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‘Photo Feature’

Photo Feature

TIROS

April 1st, 2010

On April 1, 1960, a satellite designed by the Radio Corporation of America (RCA) launched to become the nation’s first weather satellite. That satellite, the Television InfraRed Observational Satellite, or TIROS 1, operated for only 78 days but demonstrated the feasibility of monitoring Earth’s cloud cover and weather patterns from space. This NASA program provided the first accurate weather forecasts based on data gathered from space. In this image, TIROS undergoes vibration testing at the Astro-Electronic Products Division of RCA in Princeton, New Jersey. Image Credit: NASA

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Photo Feature

A Subtle Difference

March 31st, 2010

Subtle color differences on Saturn’s moon Mimas are apparent in this false-color view of Herschel Crater captured by NASA’s Cassini spacecraft during its closest-ever flyby of that moon. The image shows terrain-dependent color variations, particularly the contrast between the bluish materials in and around Herschel Crater and the greenish cast on older, more heavily cratered terrain elsewhere. The origin of the color differences is not yet understood, but may be caused by differences in the surface composition between the two terrains. False color images from Cassini’s previous closest encounter, in 2005, also showed such variations. The natural color of Mimas visible to the human eye may be a uniform gray or yellow color, but this mosaic has been contrast-enhanced and shows differences at other wavelengths of light. During this flyby on Feb. 13, 2010, Cassini came within about 5,900 miles of Mimas and these images were obtained with Cassini’s narrow-angle camera on that day at a distance of approximately 10,000 miles from Mimas. The images were re-projected into an orthographic map projection. A black and white image, taken in visible light with the wide-angle camera, is used to fill in parts of the mosaic. Image Credit: NASA/JPL/Space Science Institute

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Expedition 23 Soyuz Rollout

March 31st, 2010

The Soyuz TMA-18 spacecraft arrived by train to the launch pad at the Baikonur Cosmodrome, Kazakhstan, Wednesday, March, 31, 2010. The launch of the Soyuz spacecraft with Expedition 23 Soyuz Commander Alexander Skvortsov, Flight Engineer Mikhail Kornienko and NASA Flight Engineer Tracy Caldwell Dyson is scheduled for Friday, April 2, 2010 at 12:04 a.m. Eastern. Image Credit: NASA/Bill Ingalls

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Ashes to Ashes, Dust to Dust

March 30th, 2010

This new composite image from NASA’s Chandra X-ray Observatory and Spitzer Space Telescope shows the dusty remains of a collapsed star, the dust from which is flying past and engulfing a nearby family of stars. Scientists believe the stars in the image are part of a stellar cluster in which a supernova exploded. Material ejected in the explosion now blows past these stars at high velocities. In this image of G54.1+0.3, X-ray data from Chandra are shown in blue, and data from Spitzer in green (a shorter wavelength) and red-yellow (a longer one). The white source near the center of the image is a dense, rapidly rotating neutron star, or pulsar, all that remains of a core-collapse supernova explosion. The pulsar generates a wind of high-energy particles — seen in the Chandra data — that expands into the surrounding environment, illuminating the material ejected in the supernova explosion. The unique environment into which this supernova exploded makes it possible for astronomers to observe the condensed dust from the supernova that is usually too cold to emit in the infrared. Image Credits: X-ray: NASA/CXC/SAO/T. Temin et al. Infrared: NASA/JPL/Caltech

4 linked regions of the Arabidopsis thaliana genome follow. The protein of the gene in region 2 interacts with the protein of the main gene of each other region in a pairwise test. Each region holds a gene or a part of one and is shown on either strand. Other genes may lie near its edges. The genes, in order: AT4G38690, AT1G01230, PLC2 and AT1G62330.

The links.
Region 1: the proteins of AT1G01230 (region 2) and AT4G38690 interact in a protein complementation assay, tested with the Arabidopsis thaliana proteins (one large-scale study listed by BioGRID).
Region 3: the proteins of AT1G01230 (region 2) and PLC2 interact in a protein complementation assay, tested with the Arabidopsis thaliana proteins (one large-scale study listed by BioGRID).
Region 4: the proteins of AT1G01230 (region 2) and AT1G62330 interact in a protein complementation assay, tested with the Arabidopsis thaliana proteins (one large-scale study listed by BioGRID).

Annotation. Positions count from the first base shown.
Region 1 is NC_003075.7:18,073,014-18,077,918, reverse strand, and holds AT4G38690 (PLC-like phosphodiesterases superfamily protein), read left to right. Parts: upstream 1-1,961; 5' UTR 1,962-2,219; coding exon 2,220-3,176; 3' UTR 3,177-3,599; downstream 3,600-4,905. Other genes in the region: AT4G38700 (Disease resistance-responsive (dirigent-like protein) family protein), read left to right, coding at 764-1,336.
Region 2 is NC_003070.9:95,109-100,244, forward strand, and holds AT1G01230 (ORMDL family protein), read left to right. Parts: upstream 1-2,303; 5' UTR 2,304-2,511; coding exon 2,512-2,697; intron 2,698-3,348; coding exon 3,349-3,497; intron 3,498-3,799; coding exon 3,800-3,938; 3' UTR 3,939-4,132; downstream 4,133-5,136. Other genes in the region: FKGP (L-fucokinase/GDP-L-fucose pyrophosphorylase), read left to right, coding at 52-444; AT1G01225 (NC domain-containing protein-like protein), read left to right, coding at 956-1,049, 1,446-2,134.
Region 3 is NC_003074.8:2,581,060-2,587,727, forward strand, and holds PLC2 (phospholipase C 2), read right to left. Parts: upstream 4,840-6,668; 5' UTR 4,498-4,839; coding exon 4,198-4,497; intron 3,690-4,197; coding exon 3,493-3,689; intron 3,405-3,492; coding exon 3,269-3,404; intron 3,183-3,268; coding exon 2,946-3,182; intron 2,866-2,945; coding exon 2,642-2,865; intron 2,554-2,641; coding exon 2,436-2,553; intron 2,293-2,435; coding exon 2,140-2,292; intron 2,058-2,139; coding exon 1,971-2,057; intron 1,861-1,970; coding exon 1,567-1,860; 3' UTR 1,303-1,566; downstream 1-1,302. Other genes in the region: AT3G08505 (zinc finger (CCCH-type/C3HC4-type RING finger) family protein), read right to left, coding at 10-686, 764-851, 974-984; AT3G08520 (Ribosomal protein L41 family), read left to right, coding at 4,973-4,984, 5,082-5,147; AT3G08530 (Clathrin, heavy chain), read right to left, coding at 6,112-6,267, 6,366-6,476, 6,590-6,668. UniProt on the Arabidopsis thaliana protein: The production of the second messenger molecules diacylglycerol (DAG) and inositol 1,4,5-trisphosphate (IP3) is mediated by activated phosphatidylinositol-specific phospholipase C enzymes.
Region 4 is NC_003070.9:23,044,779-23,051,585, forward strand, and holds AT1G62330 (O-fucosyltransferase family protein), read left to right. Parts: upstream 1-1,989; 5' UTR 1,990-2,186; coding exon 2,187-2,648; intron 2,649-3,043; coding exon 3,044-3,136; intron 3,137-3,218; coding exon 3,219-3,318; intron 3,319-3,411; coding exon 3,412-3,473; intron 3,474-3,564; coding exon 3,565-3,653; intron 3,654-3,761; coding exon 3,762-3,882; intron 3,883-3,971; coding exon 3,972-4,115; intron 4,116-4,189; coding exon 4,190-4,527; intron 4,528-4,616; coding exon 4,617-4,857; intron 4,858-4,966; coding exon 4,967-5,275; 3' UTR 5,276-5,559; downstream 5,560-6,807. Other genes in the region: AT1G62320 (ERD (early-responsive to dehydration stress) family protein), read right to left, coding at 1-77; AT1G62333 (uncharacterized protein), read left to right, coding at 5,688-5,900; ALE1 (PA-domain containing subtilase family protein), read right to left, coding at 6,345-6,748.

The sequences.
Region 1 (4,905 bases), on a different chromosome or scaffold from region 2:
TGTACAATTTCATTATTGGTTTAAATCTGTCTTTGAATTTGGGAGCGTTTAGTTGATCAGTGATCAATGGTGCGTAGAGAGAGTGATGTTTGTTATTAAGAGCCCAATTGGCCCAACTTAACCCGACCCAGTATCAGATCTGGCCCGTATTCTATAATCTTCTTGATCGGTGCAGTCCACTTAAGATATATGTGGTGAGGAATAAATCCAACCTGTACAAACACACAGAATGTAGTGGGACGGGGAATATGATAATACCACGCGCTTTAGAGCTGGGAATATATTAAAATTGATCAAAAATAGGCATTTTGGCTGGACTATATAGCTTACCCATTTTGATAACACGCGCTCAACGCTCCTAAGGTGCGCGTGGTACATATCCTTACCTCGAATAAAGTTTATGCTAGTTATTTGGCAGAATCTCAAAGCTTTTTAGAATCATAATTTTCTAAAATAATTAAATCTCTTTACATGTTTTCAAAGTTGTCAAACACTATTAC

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NASA’s First Class of Female Astronauts

March 29th, 2010

From left to right are Shannon W. Lucid, Margaret Rhea Seddon, Kathryn D. Sullivan, Judith A. Resnik, Anna L. Fisher, and Sally K. Ride. NASA selected all six women as their first female astronaut candidates in January 1978, allowing them to enroll in a training program that they completed in August 1979. Image Credit: NASA

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Preparing Discovery for Flight

March 26th, 2010

A specialized transporter brought the payload canister to Launch Pad 39A in preparation for the STS-131 mission. The canister, which is the same dimensions as the shuttle’s cargo bay, held the Leonardo supply module during the move from processing to the shuttle. Leonardo will be packed inside space shuttle Discovery for launch. In this image, the payload canister holding the Leonardo supply module is hoisted to the clean room at Launch pad 39A. Image Credit: NASA/Amanda Diller

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